BELL, Fla. — A shooting in north Florida has left multiple people from one family dead.
The Gilchrist County Sheriff's Office has confirmed to The Associated Press that it is investigating a shooting in the town of Bell Thursday. WCJB-TV says police are classifying it as a major shooting.
During a press conference at 8:30 p.m. local time Robert Schultz, the sheriff of Gilchrist County, said that Don Charles Spirit, a white, 52-year-old male, shot himself, his daughter and 6 grandchildren.
The victims were identified as Kaleb Kuhlmann, 11; Kylie Kuhlmann, 9; Johnathon Kuhlmann, 8; Brandon Stewart, 4; Destiny Stewart, 5; 2-month-old Alanna Stewart, and their mother Sarah Spirit, 28, according to The Orlando Sentinel
While Schultz could not identify a potential motive, citing the ongoing investigation, he confirmed that Spirit himself called 911 and that authorities were in "close proximity" when he shot himself. He also noted that authorities had been called to the house, Spirit's residence, for "a wide range of things" prior to the shootings, but did not elaborate.
Florida Department of Law Enforcement spokeswoman Samantha Andrews told USA Today that the incident appeared "to be a murder-suicide. There is no danger to the community. It was at a private residence there at Bell.''
In 2001, Spirit accidentally killed his 8-year-old son while hunting in Osceola County, The Orlando Sentinel reported. Beginning in 2003, he served three years in prison on a gun charge related to the incident.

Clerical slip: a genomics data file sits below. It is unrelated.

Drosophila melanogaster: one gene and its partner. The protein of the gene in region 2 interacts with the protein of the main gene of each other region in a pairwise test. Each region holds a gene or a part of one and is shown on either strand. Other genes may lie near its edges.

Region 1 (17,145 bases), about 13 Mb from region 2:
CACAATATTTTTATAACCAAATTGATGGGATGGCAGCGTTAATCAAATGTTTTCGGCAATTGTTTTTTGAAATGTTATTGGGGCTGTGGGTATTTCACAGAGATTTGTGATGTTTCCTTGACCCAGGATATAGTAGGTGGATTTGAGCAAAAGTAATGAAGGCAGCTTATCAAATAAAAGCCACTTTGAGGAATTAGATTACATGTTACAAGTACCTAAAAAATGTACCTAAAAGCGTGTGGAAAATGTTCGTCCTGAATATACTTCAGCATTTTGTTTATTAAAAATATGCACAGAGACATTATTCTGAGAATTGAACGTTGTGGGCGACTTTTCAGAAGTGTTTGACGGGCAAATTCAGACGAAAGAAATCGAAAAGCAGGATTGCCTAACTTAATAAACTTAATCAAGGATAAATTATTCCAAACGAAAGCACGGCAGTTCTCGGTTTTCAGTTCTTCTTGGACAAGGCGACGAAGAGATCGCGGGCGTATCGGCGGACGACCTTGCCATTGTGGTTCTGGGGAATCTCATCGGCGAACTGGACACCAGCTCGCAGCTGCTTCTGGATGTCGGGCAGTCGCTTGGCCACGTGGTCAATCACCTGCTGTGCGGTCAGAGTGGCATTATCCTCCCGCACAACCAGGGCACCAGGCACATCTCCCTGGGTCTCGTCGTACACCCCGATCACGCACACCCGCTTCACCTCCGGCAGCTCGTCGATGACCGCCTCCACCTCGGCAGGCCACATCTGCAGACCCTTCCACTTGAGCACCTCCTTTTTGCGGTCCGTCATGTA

Bell is small town of just 350 people about 30 miles west of Gainesville.
Additional reporting by Mash, Kate Sommers-Dawes
UPDATED Sept. 19, 12:35 p.m. ET: The victims' names as well as Spirit's criminal history were added throughout this story.
Ukrainian President Petro Poroshenko was welcomed by U.S. lawmakers as he arrived to address a joint session of Congress at the Capitol in Washington on Sept. 18.
Ukrainian President Petro Poroshenko requested more military and economic aid for his country at a joint session of U.S. Congress on Thursday. In his speech, he tried to rally lawmakers around upholding Ukrainian sovereignty against attacks by separatists and Russian soldiers.
“Don’t let Ukraine stand alone in the face of this aggression," Poroshenko said. "I urge America to lead the way."
Poroshenko's request for greater military and economic assistance from the United States and other Western nations comes at a crucial moment in Ukraine's conflict with Russia and Russian-backed rebels in eastern Ukraine. Kiev had been waging a battle to take back control of its east for nearly half a year when an influx of Russian support for separatists caused Ukrainian officials to sign a deal on Tuesday that gave rebels significant autonomy in parts of the country's east.
However, Russian soldiers and separatists are still operating in Ukraine, Reuters reported. And Poroshenko's Thursday speech suggested that he is not willing to let part of his country drift away from the central government in Kiev.